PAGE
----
ciation shall be subscribed to by at least ten of
the original members, and acknowledged by
one of them, before an officer authorized by
the laws of this state to take and certify
'acknowledgments of deeds of conveyance, and
shall be filed in accordance with the provisions
of law.
The names and post office addresses of these
members who have qualified and signed the
above and foregoing Articles of Incorporation
are as follows:
Name Address
SAllen E. Walker............Winter Haven, Florida
T. S. Carpenter, Jr.........Crescent City, Florida
W. M. Igou..................................Eustis, Florida

Dr. E. C. Aurin..................Fort Ogden, Florida
C. O. Andrews-....-. .------.....- Orlando, Florida
R. E. Mudge..........................Fellsmere, Florida
James T. Swann.......................-Tampa, Florida
James Harris ..........................Lakeland, Florida
Norman A. Street-.........Winter Haven, Florida
James C. Morton................Auburndale, Florida
By-Laws of the Florida Citrus Growers' Clear-
ing HouseAssociation, an Association Formed
Under Chapter 9300 of the Laws of the State
of Florida and Having Its Principal Place of
Business at Winter Haven, Florida.
(Amended July 20, 1928)
Section 1. Purposes and Powers-The pur-
poses and powers of this association shall be
those set forth in its articles of incorporation
and those conferred by the law under which it
is formed, which shall be carried out and exer-
cised in a manner consistent with the contracts
and agreements entered into by it and with the
authority under which it shall operate. This
association shall regulate the marketing and
distribution of Florida citrus fruit among the
various markets and over the marketing period;
Shall determine the conditions under which
such fruit may be marketed;
Shall provide for the official grading, inspec-
tion and certification of such fruit with respect
to grade and condition in accordance with the
United States standards for said fruit, or an
inspection service operated by the Operating
Shall provide for the advertising thereof so
as to stimulate the demand therefore; and,
Shall also act for the purpose of safe-guard-
ing, furthering and protecting the interest of
growers of Florida citrus fruit by the promo-
tion of higher standards in the production,
handling, packing and marketing thereof, and
by working for such things of common concern
as should be advantageous to growers of Flor-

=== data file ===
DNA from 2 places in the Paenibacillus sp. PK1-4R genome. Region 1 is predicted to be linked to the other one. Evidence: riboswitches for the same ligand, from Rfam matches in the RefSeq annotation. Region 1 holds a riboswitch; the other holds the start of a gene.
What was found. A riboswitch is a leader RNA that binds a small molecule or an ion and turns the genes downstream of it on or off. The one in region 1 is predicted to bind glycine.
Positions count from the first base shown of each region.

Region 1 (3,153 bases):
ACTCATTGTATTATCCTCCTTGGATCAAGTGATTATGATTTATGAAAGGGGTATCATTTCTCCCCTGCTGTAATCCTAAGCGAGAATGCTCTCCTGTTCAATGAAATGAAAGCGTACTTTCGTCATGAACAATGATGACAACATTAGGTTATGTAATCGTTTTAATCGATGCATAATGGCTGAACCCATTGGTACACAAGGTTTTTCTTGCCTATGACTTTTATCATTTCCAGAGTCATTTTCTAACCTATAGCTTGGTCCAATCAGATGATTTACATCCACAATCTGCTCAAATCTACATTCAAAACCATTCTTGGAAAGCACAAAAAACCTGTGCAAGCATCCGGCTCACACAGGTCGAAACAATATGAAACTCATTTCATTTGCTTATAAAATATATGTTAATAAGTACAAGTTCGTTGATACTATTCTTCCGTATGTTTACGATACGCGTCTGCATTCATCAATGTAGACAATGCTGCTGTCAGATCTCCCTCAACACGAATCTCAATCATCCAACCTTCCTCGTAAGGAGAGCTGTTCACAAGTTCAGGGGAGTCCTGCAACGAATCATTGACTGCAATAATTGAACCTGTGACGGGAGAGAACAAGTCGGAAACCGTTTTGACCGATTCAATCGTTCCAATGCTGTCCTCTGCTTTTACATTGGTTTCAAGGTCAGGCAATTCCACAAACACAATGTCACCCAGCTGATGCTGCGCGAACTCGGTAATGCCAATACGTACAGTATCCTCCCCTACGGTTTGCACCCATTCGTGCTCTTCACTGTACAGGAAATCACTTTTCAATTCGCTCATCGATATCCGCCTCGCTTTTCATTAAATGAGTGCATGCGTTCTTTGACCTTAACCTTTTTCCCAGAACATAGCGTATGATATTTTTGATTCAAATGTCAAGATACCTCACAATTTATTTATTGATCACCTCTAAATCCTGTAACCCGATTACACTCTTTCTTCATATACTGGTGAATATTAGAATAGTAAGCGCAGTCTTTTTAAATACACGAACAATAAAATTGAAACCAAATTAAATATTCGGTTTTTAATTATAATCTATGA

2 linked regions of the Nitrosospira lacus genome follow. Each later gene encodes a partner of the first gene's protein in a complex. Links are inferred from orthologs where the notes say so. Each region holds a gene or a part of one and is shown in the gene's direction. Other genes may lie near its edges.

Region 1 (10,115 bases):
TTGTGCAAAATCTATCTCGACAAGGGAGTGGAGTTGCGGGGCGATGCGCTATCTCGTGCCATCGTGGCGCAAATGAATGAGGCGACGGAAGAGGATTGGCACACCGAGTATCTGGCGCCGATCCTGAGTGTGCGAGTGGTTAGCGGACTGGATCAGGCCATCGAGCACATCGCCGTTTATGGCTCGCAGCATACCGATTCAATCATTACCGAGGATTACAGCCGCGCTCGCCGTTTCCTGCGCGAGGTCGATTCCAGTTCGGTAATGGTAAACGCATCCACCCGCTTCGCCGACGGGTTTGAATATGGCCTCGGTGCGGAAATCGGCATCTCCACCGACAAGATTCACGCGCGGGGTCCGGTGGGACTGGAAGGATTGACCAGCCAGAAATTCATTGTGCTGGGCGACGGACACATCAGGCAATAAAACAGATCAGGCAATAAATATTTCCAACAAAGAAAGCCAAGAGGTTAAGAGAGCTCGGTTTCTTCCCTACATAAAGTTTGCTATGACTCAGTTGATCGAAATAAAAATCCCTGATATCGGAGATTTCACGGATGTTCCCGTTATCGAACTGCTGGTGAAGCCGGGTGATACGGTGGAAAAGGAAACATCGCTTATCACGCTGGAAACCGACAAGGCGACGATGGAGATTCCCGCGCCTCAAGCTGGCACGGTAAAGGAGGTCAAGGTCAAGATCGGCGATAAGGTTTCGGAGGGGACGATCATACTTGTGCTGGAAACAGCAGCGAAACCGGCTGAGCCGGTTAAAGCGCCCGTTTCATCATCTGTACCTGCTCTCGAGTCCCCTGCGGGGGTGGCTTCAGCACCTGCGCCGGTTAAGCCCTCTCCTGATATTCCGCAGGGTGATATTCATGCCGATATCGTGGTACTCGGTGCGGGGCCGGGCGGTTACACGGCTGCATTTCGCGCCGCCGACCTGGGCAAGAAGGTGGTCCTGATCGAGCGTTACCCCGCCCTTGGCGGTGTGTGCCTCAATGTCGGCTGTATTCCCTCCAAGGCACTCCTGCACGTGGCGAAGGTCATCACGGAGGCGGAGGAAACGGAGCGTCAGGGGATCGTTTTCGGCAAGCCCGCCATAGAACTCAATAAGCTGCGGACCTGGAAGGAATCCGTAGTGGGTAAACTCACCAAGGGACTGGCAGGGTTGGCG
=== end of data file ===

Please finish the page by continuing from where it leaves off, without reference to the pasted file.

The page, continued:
ida citrus fruit generally.
Section 1. Membership Any bona fide
grower or producer, found acceptable by the
board of directors of this association, of Florida
citrus fruit to be handled by or through the
association, including the lessee, tenant, agent
or trustee of groves, and lessors and landlords
who receive as rent part of the crop produced
on their land may be admitted to membership
herein. If a member be other than a natural
person, such member may be represented by an
individual, associate officer or member thereof
when duly authorized in writing. Every person
becoming a member of the association shall pay
or have paid for him a membership fee of $2.00
and shall meet such other conditions as may
be prescribed by the board of directors of the
Section 2. Upon being admitted to member-
ship, the association shall issue a certificate of
membership to the member, which certificate
shall not be transferable.
Section 1. Fiscal Year-The fiscal year of
the association shall begin on July 1 and end
on the thirtieth of the following June.
Section 2. Annual Meetings-The annual
meeting of the association shall be held at
eleven A. M., on the second Tuesday in July,
in the City of Winter Haven, Florida, or in
such other place as may be designated by the
board of directors or the executive committee.
Section 3. Special Meetings-Special meet-
ings of the association shall be called by the
president wherever directed so to do by the
board of directors, or whenever 300 members
shall so request in writing.
Section 4. Notice of Annual Meetings-No-
tice of each annual meeting of the association
shall be given. Such notice must state the time
and place of the meeting. A copy thereof shall
be mailed to each member of the association,
as his address shall appear upon the books of
the association, at least twenty days prior to
the time for holding such meeting, unless no-
tice thereof is given in the official publication